“The Live United Award is given each year to an agency that embodies the Live United philosophy of give, advocate and volunteer,” Schaufenbuel said. “SACSO is surely the embodiment of this philosophy.”
So, here I am (while some major refugee story could be exploding), searching for more information on SACSO and although I don’t claim to be the greatest researcher, I can usually find incorporation papers for NON-PROFIT organizations and their federal Form 990 tax returns. I can find neither for SACSO. Incorporation papers are generally filed at a state’s Secretary of State office. I suppose it is possible SACSO was incorporated as another entity, but I find nothing under its full name or its abbreviation. (If any reader finds those docs, please send them my way.)
There is no Form 990 available either (that I can find). SACSO’s website lists no board members.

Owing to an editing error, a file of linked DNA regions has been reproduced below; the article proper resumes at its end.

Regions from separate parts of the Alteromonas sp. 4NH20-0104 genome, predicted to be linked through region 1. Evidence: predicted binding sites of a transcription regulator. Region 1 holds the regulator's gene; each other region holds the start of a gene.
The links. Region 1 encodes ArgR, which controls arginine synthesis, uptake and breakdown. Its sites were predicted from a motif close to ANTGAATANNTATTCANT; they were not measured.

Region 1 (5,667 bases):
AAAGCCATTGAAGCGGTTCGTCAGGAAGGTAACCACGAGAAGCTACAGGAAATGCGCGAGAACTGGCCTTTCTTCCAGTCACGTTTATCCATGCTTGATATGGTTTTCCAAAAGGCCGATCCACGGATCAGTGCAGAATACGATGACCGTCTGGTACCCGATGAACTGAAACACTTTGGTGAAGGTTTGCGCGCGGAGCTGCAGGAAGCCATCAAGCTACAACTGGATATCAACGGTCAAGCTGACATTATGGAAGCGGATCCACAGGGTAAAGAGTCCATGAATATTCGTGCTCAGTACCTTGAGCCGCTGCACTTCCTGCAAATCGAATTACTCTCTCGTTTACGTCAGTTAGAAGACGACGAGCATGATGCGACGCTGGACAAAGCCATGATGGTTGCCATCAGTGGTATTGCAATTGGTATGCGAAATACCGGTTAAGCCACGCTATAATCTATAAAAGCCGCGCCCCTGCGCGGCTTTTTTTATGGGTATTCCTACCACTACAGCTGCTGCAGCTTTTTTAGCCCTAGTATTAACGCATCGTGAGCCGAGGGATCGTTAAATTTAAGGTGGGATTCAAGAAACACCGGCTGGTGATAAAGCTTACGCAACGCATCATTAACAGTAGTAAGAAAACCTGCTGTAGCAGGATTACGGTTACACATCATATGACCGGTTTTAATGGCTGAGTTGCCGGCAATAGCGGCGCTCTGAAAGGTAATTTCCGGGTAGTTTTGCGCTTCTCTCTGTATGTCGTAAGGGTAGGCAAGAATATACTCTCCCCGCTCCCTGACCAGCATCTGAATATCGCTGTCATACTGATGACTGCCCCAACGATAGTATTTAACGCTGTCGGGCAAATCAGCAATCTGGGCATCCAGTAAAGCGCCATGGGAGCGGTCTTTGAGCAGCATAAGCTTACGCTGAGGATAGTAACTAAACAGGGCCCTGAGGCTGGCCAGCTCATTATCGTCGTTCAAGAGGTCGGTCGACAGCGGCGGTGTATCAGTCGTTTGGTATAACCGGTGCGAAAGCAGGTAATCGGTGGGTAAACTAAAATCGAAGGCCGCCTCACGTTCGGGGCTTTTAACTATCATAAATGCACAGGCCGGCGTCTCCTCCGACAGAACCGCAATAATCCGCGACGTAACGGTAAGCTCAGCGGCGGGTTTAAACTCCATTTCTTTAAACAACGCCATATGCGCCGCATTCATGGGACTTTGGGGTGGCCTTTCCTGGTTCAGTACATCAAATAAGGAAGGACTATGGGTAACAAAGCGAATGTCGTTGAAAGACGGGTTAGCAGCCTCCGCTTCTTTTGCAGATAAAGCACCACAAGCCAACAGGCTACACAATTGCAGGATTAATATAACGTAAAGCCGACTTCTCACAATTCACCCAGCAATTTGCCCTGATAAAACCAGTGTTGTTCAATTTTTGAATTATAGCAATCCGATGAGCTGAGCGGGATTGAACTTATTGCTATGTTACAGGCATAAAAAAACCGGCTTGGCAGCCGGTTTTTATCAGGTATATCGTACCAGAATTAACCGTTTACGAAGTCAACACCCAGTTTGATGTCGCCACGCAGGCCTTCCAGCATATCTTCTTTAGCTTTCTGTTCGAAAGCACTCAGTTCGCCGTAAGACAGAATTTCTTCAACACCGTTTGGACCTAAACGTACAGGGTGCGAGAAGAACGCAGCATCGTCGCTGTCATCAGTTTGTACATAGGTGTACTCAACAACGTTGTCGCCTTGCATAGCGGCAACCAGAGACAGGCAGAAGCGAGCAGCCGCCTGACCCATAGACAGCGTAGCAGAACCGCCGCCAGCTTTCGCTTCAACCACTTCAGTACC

In order for the donors they have listed on their website to contribute, surely they asked for proper incorporation documents and financial records including proof that the organization is an IRS approved 501(c)3 organization and is filing a Form 990.
***Update*** Reader Corinne is reporting that SACSO is defunct because it missed filing deadlines here: https://mblsportal.sos.state.mn.us/Business/SearchDetails?filingGuid=e5b78bc6-97d4-e011-a886-001ec94ffe7f
Sure hope their donors listed below are doing their due diligence.
Here are the donors to SACSO (including the United Way giving the award):
Southern Minnesota Initiative Foundation
Good Shepherd Lutheran Church
Lutheran Social Service: Foster Grandparent Program